Saturday, October 22, 2011

Checking In After a Busy Week

It has been a busy, busy week. It started last weekend with a ton of work at home and not much time to relax and rejuvenate. Even though I started out the week exhausted, it was totally worth it. My waterlogged basement is dry, recarpeted and livable once again! As much as I'm happy with how things are going at school I don't think I'll ever be truly caught up with that part of my life this year so I was very excited to have my house clean and organized. If everything else is crazy, at least I can come home to a place that is clean and calming.

We're starting to work on our next PBL unit based on the Titanic so we will see how this one goes. The kids just asked their questions, and my student teacher and I are providing the instruction on the reading strategies and skills that are focused on for the next few assessments. I'm looking forward to getting to the student-lead part of the learning to see what they will do this time around. I was thinking about requiring a student or group created digital artifact for this project, but I'm not sure about that yet. Need to do a little more thinking.

Much of my time outside of school has been focused on my PLP e-course that I'm taking about being a connected coach. I'll be writing more about that this week; I have learned so much, and I think it would be great for all classroom teachers to learn more about being a coach. It would not only help teachers support their coworkers, but I am definitely learning how to work differently with my students!

The other important thing that I've done is I've gotten back to taking better care of myself again! After losing close to 60 pounds, I had gained about 25 back after our challenging spring and lazy summer. I've cooked every night except Friday the last two weeks (hmmm - I should probably post some of the yummy and easy things I'm cooking as I learn how to cook!), and I am feeling much better.

So that's been my last week. To sum it up - it's been a blur. But I'm learning a lot and having fun. I just need to remember to write it down and tell you all about it!

Thursday, October 13, 2011

Today Was a Great Day

I almost hate to say it because I don't want to jinx myself, but today was probably the best day since starting the school year. Funny thing is, I wasn't expecting it to turn out that way at all.

Our morning started with a pretty big meeting, and I was not at all happy about the information I got before the meeting. It's so hard. On one hand, we teachers know our students, and we just want to do what's best for them. On the other hand the reading supervisor and specialists have all of the data and know the goals that must be met, and they work extremely hard to create sessions that best meet everybody's needs.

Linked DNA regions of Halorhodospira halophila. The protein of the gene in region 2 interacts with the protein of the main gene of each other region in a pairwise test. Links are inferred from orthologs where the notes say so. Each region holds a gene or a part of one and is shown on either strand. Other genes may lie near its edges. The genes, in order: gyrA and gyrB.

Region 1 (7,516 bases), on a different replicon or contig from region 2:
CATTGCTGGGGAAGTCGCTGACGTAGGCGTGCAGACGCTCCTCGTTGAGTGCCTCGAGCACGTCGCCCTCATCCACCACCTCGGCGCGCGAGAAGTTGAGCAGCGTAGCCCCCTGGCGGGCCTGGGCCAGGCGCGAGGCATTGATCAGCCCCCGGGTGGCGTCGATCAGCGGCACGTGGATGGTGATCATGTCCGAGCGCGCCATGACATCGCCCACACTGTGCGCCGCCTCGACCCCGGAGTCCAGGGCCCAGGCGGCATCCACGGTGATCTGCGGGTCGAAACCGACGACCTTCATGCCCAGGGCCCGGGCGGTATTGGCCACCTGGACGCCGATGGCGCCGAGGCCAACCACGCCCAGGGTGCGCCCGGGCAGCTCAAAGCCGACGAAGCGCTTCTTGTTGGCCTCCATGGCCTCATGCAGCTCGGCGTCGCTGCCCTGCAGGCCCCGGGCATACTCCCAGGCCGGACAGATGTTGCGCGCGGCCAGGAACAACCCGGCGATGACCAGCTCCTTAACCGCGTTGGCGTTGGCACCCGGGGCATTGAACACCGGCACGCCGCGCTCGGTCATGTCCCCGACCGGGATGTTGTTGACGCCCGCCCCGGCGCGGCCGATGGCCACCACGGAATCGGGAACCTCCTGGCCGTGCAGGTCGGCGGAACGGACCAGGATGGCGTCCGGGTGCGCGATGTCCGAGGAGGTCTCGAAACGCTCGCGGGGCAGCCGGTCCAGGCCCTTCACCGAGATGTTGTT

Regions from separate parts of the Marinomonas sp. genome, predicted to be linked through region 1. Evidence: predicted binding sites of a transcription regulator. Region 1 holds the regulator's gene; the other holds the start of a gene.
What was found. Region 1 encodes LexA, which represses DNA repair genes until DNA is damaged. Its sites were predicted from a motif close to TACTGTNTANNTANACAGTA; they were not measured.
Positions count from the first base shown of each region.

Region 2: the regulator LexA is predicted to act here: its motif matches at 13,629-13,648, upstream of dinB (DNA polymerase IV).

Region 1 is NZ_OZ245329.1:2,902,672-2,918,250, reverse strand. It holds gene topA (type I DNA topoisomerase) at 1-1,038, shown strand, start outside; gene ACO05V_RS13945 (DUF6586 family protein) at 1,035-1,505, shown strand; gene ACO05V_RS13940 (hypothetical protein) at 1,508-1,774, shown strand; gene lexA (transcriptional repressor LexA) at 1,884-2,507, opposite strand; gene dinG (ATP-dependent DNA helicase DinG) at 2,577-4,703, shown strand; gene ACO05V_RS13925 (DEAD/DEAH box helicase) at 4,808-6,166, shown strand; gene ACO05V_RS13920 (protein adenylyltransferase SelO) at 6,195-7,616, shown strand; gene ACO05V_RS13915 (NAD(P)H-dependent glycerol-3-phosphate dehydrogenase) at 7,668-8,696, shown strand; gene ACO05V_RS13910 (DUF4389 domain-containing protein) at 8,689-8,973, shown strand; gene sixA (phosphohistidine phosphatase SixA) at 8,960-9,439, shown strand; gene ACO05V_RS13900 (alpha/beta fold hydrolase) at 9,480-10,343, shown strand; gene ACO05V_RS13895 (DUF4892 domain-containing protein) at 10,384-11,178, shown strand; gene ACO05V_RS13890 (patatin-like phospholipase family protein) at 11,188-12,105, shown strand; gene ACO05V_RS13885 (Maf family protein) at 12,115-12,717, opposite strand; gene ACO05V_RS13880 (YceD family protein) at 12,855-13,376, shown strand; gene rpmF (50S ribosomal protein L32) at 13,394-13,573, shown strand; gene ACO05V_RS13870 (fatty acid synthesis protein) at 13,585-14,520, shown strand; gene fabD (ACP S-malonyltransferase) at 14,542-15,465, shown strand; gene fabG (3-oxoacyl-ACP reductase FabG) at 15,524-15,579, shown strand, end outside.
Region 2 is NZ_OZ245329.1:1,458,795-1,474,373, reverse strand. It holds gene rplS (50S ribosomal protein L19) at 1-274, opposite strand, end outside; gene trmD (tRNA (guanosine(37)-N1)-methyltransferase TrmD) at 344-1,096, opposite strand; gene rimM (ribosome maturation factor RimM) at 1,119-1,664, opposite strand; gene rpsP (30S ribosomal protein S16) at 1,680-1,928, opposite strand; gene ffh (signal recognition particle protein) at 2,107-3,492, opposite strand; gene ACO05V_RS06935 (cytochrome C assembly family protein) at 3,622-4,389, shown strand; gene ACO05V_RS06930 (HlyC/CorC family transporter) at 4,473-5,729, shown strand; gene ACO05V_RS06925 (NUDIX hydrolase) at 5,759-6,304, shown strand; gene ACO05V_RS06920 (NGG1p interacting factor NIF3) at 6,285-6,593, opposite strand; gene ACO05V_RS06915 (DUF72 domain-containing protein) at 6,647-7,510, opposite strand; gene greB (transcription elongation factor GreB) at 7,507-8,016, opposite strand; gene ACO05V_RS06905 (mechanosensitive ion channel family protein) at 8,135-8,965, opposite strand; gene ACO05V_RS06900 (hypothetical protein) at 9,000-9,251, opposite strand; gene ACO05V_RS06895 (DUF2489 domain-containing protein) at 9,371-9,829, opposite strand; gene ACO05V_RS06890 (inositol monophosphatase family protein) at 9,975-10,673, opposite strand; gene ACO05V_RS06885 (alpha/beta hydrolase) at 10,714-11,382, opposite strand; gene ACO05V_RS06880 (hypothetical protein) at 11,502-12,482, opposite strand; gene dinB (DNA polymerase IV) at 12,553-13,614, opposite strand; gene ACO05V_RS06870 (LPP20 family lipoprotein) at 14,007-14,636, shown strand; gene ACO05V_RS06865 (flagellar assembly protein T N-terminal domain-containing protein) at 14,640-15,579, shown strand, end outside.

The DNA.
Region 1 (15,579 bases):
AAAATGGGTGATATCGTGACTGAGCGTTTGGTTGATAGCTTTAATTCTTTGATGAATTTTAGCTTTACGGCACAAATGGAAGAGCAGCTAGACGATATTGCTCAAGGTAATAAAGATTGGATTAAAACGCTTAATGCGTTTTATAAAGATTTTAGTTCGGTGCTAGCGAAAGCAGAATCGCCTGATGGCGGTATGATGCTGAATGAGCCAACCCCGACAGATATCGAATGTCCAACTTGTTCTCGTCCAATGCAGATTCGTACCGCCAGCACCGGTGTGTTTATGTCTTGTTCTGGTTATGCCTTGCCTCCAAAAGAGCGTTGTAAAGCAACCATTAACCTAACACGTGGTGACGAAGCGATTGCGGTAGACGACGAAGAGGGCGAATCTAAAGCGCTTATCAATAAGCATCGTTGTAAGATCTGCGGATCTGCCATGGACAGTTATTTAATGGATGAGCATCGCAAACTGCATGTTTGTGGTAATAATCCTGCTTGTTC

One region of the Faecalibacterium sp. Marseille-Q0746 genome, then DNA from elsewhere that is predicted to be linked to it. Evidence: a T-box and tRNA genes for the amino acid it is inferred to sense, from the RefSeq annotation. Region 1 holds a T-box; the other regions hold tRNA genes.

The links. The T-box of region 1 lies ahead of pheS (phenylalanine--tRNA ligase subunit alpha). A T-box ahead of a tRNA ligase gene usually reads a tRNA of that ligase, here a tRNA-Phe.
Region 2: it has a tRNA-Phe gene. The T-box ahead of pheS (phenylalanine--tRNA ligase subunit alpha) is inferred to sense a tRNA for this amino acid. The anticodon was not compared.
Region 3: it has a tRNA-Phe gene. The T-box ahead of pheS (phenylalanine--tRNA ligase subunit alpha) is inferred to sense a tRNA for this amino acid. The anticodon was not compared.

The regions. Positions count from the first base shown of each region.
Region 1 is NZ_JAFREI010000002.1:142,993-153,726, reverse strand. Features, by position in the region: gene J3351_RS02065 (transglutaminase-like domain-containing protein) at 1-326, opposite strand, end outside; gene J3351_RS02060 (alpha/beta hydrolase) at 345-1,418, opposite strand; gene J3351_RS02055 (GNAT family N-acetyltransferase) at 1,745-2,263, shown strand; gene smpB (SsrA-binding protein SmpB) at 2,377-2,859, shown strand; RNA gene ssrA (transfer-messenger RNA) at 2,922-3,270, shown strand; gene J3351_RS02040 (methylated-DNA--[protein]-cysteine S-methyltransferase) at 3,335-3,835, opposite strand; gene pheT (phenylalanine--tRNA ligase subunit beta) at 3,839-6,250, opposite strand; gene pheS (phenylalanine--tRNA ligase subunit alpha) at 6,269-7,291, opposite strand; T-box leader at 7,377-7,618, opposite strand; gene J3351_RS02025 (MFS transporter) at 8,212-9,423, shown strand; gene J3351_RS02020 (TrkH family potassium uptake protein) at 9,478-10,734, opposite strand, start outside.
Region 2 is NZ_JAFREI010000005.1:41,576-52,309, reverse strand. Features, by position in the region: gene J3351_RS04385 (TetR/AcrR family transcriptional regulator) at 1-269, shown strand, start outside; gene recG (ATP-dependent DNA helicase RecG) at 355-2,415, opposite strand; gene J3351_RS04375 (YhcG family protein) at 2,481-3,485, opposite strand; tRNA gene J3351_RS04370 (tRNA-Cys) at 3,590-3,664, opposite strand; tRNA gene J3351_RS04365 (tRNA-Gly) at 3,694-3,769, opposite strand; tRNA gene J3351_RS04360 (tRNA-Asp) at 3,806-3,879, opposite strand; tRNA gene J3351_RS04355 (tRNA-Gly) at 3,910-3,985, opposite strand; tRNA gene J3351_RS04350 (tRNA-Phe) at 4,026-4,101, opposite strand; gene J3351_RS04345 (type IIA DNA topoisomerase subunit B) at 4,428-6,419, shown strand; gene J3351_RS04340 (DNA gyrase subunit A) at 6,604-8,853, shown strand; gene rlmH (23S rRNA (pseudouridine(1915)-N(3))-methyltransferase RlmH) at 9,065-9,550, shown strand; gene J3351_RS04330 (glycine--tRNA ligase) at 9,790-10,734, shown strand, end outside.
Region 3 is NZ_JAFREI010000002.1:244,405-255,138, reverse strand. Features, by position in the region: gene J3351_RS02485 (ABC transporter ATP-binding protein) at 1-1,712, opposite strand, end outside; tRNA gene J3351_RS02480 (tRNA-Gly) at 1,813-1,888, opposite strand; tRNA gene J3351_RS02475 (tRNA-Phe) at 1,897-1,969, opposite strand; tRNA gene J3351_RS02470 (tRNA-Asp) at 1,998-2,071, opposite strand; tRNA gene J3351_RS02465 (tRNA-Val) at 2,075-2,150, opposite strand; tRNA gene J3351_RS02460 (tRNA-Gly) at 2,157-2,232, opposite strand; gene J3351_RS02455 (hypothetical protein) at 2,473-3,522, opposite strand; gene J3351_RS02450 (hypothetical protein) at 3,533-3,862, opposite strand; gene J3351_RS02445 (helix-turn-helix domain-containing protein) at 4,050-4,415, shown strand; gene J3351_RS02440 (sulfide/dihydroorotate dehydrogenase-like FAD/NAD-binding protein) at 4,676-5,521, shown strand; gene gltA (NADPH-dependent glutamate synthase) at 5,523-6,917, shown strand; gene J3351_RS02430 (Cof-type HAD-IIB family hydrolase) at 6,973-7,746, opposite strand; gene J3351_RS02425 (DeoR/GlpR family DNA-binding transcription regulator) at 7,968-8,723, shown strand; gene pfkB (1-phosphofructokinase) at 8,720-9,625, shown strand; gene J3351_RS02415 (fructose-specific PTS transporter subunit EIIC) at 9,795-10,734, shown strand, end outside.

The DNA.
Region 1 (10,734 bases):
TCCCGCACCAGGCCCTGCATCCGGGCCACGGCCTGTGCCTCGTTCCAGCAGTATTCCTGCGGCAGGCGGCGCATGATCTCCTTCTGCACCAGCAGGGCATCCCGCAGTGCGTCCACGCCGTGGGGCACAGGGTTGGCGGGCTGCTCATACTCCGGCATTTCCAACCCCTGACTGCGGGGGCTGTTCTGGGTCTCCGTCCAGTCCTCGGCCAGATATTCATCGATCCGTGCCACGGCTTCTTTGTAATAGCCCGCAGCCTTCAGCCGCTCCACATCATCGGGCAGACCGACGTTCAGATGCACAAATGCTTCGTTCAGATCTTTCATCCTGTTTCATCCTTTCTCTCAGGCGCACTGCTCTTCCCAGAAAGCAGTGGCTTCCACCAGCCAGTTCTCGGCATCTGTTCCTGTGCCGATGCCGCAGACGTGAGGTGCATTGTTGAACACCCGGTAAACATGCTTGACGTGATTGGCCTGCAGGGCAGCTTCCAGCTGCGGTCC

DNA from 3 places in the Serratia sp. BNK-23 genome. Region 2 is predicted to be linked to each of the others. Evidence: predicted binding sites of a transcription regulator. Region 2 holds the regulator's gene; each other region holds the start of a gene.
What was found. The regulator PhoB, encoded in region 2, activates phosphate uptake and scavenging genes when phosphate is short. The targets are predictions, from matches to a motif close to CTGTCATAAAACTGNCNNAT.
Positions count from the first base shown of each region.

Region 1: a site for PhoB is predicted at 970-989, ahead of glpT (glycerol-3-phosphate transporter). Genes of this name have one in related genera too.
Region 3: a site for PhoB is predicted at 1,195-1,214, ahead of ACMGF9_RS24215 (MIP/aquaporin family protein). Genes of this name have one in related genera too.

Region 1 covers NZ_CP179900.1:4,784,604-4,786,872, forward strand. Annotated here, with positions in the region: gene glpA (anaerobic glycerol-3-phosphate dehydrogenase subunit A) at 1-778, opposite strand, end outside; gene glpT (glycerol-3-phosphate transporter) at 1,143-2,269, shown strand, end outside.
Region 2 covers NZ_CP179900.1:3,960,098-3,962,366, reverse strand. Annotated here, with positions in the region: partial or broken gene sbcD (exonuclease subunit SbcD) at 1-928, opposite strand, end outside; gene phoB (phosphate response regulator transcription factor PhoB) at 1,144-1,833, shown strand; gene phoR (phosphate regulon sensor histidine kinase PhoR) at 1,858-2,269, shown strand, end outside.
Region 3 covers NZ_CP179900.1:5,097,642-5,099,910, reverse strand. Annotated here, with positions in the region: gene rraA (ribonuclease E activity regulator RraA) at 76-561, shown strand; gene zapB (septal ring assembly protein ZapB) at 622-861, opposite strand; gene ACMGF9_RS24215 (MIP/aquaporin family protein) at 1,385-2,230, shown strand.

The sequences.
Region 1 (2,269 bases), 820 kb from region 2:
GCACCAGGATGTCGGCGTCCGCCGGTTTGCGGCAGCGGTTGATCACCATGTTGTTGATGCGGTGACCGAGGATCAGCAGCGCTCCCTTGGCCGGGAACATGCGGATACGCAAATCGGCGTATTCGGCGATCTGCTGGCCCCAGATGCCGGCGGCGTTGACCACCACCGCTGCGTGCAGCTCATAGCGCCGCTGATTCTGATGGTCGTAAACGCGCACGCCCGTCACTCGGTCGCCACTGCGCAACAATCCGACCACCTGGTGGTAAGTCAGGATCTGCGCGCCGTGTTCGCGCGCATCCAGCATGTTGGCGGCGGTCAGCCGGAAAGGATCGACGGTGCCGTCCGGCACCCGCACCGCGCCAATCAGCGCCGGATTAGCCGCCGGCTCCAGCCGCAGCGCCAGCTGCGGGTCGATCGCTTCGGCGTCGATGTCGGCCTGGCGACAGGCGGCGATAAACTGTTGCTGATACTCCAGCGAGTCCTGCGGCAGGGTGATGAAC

We were definitely a few miles apart, but everybody was professional and came in willing to listen. When all was said and done, we had a plan that honors the data, recognizes what the students need to meet the specific goals required this year, and keeps students in their classrooms during all of their subjects so they can still participate in subjects they love and activities that allow them to do authentic reading and writing. It was an extremely positive experience, and I'm really glad I got to be a part of it.

Then this afternoon I had a really positive experience with my students. One child has been out sick for about a week and a half. Using an idea that I learned from Brian Crosby, (@bcrosby) we connected via Skype. He participated in all of our lessons, small groups and Daily 5 blocks, and he seemed to be really excited to be with us. I had two kids who had some difficulty with it and were constantly waving at the computer, but 2 out of 24 is not bad! The kids were very happy to have him back, and I was, too. We'll continue to Skype him in until he can come back to school. My only regret is not thinking of this sooner!

I talk about the stuff I do a lot here, but I'm not one to go around and tell the people I work with what's going on in my room. I don't want to seem like I'm bragging or try to set expectations for others. But I was really excited about this so I told my next door neighbor, and she came to check it out. I think karma didn't want my head to get too big about it, though, because as soon as she left I was on puke detail - walking somebody to the nurse's office with a trash can just in case. Nothing brings you back to Earth faster than thinking about the potential opportunity to catch puke in a trash can! ;)

So I'm going to ride this wave of positive into the weekend and see what we can do to take the next steps on Monday!

Wednesday, October 12, 2011

The Results Are In!

My past few posts have documented my struggles with my first attempts at PBL in my classroom. We've been working on a project focused on the Iditarod. Our purpose was to answer the students' questions they created as we previewed the race and did a WQML chart (that's my own little take on Tony Stead's RAN strategy) at the beginning of the story. After we finished the story we found that many of our questions were left unanswered so I gave the students the opportunity to do some learning in a test-free, interest-based environment.